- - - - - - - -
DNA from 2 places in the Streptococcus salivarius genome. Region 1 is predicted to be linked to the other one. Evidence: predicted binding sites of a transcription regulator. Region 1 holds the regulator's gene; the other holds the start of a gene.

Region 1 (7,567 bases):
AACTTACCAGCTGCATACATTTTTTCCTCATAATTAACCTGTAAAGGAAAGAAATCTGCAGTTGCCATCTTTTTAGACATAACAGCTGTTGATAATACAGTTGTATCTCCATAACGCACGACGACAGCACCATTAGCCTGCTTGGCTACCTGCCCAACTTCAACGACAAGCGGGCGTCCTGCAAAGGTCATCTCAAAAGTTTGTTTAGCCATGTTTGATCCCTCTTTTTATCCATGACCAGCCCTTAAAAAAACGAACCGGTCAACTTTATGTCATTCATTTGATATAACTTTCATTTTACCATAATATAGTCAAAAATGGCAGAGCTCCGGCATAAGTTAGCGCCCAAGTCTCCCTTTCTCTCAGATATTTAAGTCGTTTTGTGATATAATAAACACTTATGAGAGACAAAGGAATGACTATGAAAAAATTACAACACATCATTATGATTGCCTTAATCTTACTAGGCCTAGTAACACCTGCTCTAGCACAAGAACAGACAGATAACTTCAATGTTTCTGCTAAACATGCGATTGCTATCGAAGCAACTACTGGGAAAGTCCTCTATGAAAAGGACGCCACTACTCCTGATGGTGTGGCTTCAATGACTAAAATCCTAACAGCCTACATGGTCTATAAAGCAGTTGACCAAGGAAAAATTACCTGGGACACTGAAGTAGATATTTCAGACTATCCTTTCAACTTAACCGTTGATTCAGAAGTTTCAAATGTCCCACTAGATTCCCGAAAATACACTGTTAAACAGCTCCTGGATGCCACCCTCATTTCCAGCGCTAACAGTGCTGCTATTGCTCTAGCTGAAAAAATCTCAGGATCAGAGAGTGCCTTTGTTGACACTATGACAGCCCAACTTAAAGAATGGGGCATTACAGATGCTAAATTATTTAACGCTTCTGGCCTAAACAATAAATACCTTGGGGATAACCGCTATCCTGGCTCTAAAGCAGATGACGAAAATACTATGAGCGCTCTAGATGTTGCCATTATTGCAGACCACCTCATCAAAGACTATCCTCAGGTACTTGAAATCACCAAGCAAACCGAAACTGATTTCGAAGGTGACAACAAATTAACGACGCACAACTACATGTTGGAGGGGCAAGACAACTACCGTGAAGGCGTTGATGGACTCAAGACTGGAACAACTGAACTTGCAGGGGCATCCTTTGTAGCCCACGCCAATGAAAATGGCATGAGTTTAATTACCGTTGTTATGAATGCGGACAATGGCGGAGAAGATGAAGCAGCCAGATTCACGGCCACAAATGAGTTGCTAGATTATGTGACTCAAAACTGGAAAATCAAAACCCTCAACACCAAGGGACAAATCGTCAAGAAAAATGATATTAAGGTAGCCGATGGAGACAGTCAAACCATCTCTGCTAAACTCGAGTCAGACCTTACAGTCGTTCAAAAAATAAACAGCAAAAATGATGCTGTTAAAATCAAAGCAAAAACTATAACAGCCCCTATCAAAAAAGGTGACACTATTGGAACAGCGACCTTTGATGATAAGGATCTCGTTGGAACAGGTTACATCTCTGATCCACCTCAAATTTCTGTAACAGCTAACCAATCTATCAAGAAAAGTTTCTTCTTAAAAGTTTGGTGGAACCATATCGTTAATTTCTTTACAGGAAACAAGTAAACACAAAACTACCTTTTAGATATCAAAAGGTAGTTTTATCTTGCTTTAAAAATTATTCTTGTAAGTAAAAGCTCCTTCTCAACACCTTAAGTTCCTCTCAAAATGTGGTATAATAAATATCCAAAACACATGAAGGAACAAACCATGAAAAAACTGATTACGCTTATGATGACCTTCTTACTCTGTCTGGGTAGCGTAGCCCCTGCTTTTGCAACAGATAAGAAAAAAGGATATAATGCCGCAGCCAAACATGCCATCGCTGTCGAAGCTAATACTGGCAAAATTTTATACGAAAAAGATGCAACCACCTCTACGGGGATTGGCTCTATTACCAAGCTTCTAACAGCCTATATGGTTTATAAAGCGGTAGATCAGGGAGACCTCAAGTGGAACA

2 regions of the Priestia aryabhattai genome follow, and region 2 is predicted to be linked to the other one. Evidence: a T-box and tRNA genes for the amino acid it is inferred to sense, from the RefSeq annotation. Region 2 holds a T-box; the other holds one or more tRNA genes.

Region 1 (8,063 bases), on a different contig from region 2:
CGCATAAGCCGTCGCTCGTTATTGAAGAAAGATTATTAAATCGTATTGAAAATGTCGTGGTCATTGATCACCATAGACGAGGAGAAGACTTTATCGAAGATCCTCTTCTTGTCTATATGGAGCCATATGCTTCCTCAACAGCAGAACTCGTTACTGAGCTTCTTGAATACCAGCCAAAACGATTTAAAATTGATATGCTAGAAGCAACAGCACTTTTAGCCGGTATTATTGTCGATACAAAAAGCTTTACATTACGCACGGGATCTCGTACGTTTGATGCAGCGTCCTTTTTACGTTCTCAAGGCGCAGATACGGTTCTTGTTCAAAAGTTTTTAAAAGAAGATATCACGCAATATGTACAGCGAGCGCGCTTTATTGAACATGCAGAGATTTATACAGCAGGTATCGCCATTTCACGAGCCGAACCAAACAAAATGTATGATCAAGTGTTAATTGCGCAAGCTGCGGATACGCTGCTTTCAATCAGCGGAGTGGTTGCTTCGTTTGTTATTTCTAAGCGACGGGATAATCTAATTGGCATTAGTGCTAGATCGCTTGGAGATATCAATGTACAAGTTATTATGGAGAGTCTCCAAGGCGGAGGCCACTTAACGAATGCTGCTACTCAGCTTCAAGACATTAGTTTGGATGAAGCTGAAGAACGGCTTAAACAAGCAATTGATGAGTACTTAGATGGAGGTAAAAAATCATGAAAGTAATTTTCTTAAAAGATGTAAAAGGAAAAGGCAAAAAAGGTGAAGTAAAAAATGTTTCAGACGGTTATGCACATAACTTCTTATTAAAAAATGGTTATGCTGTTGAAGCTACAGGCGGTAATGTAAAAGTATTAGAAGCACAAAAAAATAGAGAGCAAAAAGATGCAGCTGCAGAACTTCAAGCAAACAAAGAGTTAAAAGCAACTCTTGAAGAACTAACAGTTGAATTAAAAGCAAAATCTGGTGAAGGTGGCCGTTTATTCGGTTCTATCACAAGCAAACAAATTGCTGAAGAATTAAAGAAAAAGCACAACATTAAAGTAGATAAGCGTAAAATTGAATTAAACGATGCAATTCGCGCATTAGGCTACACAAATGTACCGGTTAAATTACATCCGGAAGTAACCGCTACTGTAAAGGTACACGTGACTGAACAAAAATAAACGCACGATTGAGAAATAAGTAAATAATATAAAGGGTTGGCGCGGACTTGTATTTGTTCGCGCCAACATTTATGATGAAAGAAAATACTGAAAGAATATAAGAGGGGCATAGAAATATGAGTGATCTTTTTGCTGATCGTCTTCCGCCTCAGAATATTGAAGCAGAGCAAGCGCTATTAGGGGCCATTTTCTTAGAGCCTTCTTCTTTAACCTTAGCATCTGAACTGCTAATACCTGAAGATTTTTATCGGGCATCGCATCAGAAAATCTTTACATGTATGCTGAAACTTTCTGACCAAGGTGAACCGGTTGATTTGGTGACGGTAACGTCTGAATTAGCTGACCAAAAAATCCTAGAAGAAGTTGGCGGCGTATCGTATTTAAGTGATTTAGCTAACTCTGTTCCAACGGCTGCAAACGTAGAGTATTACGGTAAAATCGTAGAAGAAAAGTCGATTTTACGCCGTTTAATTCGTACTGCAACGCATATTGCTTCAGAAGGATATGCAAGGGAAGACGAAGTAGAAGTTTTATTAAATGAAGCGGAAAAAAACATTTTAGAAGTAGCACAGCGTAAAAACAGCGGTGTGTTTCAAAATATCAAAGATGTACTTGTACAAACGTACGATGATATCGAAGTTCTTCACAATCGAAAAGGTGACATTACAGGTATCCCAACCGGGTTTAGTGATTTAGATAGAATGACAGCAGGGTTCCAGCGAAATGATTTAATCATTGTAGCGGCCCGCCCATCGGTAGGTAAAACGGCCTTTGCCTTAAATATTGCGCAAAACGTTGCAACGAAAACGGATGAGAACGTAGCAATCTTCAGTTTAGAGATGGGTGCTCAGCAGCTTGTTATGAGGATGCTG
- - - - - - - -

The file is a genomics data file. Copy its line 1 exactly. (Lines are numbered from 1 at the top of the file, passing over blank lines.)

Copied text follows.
DNA from 2 places in the Streptococcus salivarius genome. Region 1 is predicted to be linked to the other one. Evidence: predicted binding sites of a transcription regulator. Region 1 holds the regulator's gene; the other holds the start of a gene.